I love random bits of trivia. Here's your cool fact for the day: Szechuan (also spelled Sichuan) Peppercorns were banned from import into the United States from 1968 - 2005. The peppercorns were thought to be responsible for a blight on citrus trees, and the ban was only lifted after a change in the processing methods of the peppercorns. While that's interesting in and of itself (who knew??), this is how the westernized, Szechuan Peppercorn-less version of Kung Pao came about. These peppercorns are integral to the flavor of traditional Kung Pao, and here we in America were, for 37 years, not knowing the difference at all! Well. I know *I* feel smarter now.
Unfortunately, I didn't read about this until just now, post-cooking. Aaaand, naturally, I did not procure the peppercorns. But this was good, all the same.
Kung Pao Tofu (adapted from Fearless Homemaker)
-1 package water-packed tofu, firm or extra-firm
-2 tablespoons low sodium soy sauce or Tamari
-2 tablespoons chinese rice wine
-1 tablespoon peanut oil
-1 tablespoon cornstarch
-3 tablespoons dark soy sauce or regular soy sauce
-3 tablespoons low sodium soy sauce or Tamari
-3 tablespoons chinese rice wine
-2 tablespoons sugar (**I will do 1 tablespoon next time...I'm not too fond of the sweet notes.**)
-1 tablespoon fresh ginger, minced
-2 cloves garlic, minced
-8 dried chilies
-1 tablespoon sesame oil
-2 tablespoons peanut oil
-4 tablespoons oil (divided)
-1 yellow pepper, cut into 1 inch chunks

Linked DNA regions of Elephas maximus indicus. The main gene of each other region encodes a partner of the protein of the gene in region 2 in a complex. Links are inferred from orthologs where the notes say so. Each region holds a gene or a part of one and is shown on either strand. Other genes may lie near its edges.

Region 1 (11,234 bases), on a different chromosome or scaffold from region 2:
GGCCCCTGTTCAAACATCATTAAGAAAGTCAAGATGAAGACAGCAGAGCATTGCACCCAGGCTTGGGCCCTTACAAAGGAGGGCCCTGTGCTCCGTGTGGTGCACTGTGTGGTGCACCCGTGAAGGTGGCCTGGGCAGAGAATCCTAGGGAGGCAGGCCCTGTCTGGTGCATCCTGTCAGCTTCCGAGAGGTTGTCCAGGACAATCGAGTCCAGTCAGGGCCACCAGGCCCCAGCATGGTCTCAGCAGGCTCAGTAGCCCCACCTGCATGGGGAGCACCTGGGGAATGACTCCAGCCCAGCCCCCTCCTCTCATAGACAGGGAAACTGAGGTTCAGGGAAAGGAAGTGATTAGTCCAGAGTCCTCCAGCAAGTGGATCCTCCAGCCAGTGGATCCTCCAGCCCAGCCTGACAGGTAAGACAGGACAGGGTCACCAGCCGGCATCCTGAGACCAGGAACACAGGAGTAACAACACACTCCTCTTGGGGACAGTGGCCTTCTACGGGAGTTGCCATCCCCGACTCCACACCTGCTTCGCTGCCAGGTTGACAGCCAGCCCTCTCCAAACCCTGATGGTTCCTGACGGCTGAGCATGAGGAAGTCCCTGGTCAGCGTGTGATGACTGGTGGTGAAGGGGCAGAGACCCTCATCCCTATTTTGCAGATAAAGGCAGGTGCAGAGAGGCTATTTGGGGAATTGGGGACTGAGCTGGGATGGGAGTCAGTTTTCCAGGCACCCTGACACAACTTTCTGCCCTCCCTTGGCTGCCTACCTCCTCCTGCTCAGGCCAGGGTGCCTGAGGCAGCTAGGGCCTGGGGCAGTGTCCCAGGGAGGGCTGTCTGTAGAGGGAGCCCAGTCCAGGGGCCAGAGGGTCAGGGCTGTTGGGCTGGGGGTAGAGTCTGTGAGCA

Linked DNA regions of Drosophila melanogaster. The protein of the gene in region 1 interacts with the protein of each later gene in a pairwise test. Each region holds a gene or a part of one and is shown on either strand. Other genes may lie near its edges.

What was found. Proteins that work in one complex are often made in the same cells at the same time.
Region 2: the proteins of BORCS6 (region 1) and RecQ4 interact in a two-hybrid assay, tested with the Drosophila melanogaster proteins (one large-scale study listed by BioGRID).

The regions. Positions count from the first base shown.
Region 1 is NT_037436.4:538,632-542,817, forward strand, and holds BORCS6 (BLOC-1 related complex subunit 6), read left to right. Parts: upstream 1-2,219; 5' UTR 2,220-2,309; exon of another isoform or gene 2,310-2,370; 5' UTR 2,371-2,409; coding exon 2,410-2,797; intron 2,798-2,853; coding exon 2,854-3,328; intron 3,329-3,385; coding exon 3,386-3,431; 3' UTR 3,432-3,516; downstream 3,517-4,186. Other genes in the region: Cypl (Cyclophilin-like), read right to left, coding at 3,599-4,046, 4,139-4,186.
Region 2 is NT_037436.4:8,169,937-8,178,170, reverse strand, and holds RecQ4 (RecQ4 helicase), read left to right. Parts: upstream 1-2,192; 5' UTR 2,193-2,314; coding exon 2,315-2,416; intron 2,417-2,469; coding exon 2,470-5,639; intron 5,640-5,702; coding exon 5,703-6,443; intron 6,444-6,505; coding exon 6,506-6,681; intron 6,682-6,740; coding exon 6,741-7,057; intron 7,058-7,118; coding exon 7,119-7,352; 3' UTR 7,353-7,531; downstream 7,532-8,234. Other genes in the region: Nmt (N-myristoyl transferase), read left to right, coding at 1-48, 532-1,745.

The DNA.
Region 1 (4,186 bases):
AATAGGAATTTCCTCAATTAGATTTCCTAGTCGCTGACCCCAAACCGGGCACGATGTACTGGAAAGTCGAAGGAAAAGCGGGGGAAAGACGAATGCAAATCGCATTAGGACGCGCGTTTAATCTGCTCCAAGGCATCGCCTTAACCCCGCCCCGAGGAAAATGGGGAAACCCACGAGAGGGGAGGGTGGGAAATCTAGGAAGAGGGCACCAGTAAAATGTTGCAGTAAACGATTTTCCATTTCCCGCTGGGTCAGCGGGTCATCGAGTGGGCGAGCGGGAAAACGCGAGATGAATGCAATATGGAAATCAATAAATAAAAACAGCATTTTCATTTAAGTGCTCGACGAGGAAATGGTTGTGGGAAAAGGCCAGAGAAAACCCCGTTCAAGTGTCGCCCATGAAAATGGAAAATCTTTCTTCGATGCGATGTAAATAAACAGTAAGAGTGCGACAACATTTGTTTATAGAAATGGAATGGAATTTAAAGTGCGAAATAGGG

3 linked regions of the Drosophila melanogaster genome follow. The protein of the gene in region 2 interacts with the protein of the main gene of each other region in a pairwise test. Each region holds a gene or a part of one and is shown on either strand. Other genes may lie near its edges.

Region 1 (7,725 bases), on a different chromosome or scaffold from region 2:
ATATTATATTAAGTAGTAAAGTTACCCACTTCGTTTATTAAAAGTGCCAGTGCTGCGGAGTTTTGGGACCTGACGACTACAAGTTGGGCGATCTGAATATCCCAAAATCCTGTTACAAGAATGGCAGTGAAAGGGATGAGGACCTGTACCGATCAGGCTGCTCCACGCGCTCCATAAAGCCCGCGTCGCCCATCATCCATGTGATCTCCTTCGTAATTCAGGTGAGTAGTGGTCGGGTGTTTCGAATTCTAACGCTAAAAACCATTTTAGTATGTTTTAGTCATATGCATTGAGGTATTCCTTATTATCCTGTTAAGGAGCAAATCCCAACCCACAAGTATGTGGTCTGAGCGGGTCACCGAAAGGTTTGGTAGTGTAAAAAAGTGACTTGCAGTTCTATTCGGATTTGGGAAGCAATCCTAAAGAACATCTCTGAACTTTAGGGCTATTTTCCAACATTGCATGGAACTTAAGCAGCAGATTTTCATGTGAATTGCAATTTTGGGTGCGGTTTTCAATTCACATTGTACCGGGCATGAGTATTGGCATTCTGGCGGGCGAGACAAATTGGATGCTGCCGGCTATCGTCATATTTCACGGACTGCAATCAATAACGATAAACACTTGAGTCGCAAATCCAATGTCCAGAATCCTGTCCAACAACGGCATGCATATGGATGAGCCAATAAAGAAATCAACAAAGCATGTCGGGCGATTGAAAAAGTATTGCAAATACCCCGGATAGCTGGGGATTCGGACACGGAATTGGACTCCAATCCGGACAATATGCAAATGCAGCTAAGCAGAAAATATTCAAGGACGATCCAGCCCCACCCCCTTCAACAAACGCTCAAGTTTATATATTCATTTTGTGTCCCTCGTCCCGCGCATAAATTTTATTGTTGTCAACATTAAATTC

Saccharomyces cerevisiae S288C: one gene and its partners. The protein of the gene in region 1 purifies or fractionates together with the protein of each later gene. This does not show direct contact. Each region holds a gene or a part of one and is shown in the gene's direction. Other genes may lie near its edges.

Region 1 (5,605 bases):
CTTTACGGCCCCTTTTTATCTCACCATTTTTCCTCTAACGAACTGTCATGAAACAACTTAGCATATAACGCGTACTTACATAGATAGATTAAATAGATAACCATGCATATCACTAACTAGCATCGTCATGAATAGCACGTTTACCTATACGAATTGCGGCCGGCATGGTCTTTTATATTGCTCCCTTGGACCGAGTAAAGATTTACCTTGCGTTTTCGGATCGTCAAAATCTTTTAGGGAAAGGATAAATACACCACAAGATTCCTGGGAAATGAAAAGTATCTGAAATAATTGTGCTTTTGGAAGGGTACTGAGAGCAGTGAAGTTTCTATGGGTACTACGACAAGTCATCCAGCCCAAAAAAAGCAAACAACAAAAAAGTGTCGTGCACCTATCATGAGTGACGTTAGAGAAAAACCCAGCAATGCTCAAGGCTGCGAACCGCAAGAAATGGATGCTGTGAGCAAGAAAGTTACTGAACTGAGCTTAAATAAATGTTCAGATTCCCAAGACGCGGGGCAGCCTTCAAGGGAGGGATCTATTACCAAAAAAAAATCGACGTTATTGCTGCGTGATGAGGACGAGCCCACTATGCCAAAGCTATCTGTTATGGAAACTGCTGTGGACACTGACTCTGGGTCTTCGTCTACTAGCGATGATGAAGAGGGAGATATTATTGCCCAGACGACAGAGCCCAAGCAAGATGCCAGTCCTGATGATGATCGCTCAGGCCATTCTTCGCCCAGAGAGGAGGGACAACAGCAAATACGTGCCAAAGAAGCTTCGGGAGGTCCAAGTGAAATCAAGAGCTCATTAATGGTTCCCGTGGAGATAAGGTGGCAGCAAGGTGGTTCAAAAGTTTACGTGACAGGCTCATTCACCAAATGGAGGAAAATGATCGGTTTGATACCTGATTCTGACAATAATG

-1 orange pepper, cut into 1 inch chunks
-1 head bok choy, sliced
-1 onion, diced
-2 green onions greens
-1/2 cup peanuts
1. Remove tofu from packaging and pat dry with paper towels. Gently squeeze between your hands to try to get out any extra water. Pat again with paper towels.
2. In a medium sized bowl, mix together all marinade ingredients. Cut the tofu into 1/2" cubes and place into the bowl. Mix well and let marinate for a 1/2 hour.
3. In a small bowl, whisk together the ingredients for the sauce and set aside.
4. Heat a wok or pan to high heat. Add two tablespoons of oil with the peppers, onion, and bok choy, and stir fry (that is, cook over a very hot pan while moving the food quickly) until they start to soften, about 3-5 minutes. Remove from the wok.
5. Add the rest of the oil and the tofu. Stir fry for about 5 minutes, or more if you like it really well done. Do not let the tofu sit, as it will stick to the wok--keep stirring often!
6. Put the veggie mix back into the wok and toss until they are hot. Add the sauce and cook until it thickens, about 5-10 minutes (the longer you go, the more heat gets infused into the sauce from the dried chiles!). Garnish with green onion greens and peanuts. Serve over Jasmine rice.
Verdict: A tasty dish that I would eat again. It was a little greasy and sweet for my tastes, but that's easily remedied by cutting down oil and sugar. The best part was how quickly and easily it all came together. It took just under an hour from start to finish.